Our in vivo receptor concentration imaging technique is a novel approach for fluorescence imaging that can potentially impact clinical assessment of tumor status and malignant tissue classification.
—Kimberley S. Samkoe, PhD
Dartmouth researchers have developed a fluorescence imaging technique that can more accurately identify receptors for targeted cancer therapies without a tissue biopsy. They report on their findings in a recently published article in Cancer Research.1
“Protein overexpression is a hallmark of certain cancers and is used in clinical oncology to personalize treatment through tumor detection, molecular therapies, and therapeutic monitoring,” said lead author Kimberley S. Samkoe, PhD, Assistant Professor of Surgery at the Geisel School of Medicine and Adjunct Assistant Professor at Thayer School of Engineering. “Protein expression is currently measured through a total protein analysis of tumor tissue. This new technique allows us to accurately determine the amount of protein receptors available for binding a drug without invasive biopsy.”
The researchers developed a dual-tracer in vivo receptor concentration imaging technique that involves the simultaneous injection of both a targeted and a nontargeted imaging agent. They then studied the protein expression of five tumors, comparing the receptor concentration imaging data to that determined by clinical immunohistochemistry, either scored by a pathologist (as performed in the clinic) or analyzed independently by a computer.
They found that the protein expression determined by receptor concentration imaging strongly correlated to that determined by tissue analysis. They also found that commonly used techniques of measuring protein expression, such as Western blots or flow cytometry, did not correlate to the receptor concentration imaging values, and in fact overpredicted the number of receptors available for therapeutic or diagnostic targeting.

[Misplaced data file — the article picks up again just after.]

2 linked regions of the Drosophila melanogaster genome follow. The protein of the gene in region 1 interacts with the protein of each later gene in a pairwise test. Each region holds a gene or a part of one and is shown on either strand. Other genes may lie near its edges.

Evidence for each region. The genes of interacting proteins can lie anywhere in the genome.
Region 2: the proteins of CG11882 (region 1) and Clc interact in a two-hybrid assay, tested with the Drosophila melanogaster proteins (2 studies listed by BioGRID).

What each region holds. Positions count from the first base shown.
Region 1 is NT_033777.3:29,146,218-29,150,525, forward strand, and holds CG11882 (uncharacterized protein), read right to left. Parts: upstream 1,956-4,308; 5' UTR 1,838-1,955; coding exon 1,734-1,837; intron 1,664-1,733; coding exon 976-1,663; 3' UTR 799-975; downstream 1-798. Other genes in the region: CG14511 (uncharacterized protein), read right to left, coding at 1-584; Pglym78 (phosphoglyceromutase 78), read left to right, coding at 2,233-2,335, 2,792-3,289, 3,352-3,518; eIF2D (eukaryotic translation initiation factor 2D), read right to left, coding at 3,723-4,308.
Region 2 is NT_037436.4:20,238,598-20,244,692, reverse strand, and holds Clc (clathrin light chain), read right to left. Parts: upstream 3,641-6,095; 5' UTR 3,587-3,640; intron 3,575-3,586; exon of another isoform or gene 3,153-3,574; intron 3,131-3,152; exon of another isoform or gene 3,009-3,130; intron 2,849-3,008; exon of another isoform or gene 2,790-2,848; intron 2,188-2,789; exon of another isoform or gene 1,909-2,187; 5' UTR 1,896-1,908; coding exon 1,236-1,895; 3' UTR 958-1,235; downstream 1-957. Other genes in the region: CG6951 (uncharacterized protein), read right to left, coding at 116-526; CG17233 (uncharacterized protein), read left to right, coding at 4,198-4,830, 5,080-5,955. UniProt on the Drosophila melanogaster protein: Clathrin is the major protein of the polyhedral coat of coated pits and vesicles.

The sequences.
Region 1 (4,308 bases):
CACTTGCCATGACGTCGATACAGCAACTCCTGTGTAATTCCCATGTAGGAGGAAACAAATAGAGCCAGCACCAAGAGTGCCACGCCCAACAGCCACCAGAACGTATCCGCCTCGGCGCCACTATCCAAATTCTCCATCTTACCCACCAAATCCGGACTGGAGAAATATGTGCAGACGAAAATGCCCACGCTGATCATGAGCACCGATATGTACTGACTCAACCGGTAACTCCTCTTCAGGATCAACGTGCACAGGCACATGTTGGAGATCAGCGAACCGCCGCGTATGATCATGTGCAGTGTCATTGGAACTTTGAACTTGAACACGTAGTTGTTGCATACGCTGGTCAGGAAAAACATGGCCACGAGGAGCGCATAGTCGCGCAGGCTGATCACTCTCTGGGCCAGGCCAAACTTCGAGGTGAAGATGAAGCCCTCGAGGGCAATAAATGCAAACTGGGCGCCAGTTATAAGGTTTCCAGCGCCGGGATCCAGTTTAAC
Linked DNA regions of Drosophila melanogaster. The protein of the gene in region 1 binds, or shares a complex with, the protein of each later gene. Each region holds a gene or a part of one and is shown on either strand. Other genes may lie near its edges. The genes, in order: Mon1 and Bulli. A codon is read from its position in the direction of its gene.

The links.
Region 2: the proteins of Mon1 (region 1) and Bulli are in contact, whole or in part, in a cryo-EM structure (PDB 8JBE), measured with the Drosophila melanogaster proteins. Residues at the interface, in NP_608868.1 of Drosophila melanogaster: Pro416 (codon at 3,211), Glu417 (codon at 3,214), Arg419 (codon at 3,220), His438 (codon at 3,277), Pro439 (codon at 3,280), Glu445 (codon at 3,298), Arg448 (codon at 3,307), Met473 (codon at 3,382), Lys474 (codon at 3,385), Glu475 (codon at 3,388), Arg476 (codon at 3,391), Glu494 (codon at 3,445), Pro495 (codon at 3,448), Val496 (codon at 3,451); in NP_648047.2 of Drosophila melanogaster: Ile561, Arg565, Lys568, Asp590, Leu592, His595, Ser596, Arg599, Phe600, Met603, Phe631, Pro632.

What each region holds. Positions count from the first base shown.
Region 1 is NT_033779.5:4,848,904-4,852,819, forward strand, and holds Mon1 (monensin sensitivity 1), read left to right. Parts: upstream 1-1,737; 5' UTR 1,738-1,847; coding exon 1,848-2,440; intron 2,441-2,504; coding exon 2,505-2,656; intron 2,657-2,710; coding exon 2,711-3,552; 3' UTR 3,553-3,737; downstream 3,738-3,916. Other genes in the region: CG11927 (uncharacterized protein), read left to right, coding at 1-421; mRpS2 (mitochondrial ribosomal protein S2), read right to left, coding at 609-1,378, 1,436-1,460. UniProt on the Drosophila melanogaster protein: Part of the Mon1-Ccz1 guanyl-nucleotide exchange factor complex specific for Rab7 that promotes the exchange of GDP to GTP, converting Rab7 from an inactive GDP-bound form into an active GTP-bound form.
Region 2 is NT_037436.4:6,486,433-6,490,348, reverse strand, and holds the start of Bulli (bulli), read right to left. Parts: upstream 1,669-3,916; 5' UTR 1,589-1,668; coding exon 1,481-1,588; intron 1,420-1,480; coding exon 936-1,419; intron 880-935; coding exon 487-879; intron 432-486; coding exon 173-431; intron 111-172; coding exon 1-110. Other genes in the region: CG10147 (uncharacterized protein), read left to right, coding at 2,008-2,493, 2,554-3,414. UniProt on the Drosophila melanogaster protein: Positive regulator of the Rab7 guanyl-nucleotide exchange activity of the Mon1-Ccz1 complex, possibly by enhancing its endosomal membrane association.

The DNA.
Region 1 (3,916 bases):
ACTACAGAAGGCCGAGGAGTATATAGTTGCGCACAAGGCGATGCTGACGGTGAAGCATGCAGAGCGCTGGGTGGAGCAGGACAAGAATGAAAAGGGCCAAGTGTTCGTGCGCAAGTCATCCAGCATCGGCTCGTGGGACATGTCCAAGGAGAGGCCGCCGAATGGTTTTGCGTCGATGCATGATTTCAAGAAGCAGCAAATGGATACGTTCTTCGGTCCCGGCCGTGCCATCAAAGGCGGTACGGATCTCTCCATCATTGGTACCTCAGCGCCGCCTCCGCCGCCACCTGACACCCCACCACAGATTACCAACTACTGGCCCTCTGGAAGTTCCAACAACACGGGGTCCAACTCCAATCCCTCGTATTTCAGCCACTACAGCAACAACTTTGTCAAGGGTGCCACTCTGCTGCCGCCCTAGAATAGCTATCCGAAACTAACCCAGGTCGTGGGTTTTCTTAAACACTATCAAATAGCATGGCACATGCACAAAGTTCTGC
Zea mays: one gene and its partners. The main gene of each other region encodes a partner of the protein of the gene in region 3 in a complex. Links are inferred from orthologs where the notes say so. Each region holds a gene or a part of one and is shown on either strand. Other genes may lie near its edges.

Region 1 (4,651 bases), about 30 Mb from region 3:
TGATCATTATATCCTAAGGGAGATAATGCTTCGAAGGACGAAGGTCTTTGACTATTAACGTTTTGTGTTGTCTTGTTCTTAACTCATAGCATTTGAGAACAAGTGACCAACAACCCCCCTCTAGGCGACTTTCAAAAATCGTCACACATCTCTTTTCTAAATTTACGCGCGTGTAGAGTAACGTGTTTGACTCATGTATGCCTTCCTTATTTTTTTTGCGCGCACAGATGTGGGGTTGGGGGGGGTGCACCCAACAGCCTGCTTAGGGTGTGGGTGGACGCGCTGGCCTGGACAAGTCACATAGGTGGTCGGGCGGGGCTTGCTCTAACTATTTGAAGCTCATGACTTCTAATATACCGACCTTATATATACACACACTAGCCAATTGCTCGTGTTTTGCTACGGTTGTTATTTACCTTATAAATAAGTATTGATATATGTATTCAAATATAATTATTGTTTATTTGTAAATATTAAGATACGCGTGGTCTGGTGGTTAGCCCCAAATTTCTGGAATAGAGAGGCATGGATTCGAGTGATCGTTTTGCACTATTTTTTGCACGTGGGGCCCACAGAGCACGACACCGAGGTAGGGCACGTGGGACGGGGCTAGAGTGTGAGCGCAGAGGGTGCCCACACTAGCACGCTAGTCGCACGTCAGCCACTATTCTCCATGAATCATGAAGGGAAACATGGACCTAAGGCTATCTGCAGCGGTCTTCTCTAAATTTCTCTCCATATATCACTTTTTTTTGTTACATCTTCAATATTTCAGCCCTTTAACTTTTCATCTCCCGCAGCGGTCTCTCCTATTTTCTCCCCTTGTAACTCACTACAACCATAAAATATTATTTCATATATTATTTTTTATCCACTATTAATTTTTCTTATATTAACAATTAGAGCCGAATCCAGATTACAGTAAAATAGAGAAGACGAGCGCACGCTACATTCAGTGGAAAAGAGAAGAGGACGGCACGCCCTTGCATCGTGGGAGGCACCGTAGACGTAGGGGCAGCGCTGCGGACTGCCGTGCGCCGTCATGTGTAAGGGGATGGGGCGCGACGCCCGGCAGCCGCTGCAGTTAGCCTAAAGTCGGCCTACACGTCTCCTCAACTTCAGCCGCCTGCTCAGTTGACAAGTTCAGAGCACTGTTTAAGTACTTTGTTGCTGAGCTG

Potential Impact on Outcomes
“Accurately determining the population of protein receptors in a tumor available for targeting by molecular therapies or diagnostic imaging agents can greatly impact oncology patient outcomes,” said Dr. Samkoe.
“Our in vivo receptor concentration imaging technique is a novel approach for fluorescence imaging that can potentially impact clinical assessment of tumor status and malignant tissue classification,” she added.
Dr. Samkoe noted that this study looks at the average receptor expression within the tumor. The next step will be to look at tumors on a microscopic level in order to correlate receptor expression to distinct physiological features such as cellular viability, cellular type, vascularity, and overall tumor architecture.
The study was a collaboration between Geisel School of Medicine at Dartmouth College, the Thayer School of Engineering, members of the Norris Cotton Cancer Center, and the Wellman Center for Photomedicine at Massachusetts General Hospital. ■
Disclosure: The study was supported by NIH grants R01CA156177, U54CA151662 and P01CA84203. For full disclosures of the study authors, visit cancerres.aacrjournals.org.
1. Samkoe KS, Tichauer KM, Gunn JR, et al: Quantitative in vivo immunohistochemistry of epidermal growth factor receptor using a receptor concentration imaging approach. Cancer Res. October 24, 2014 (early release online).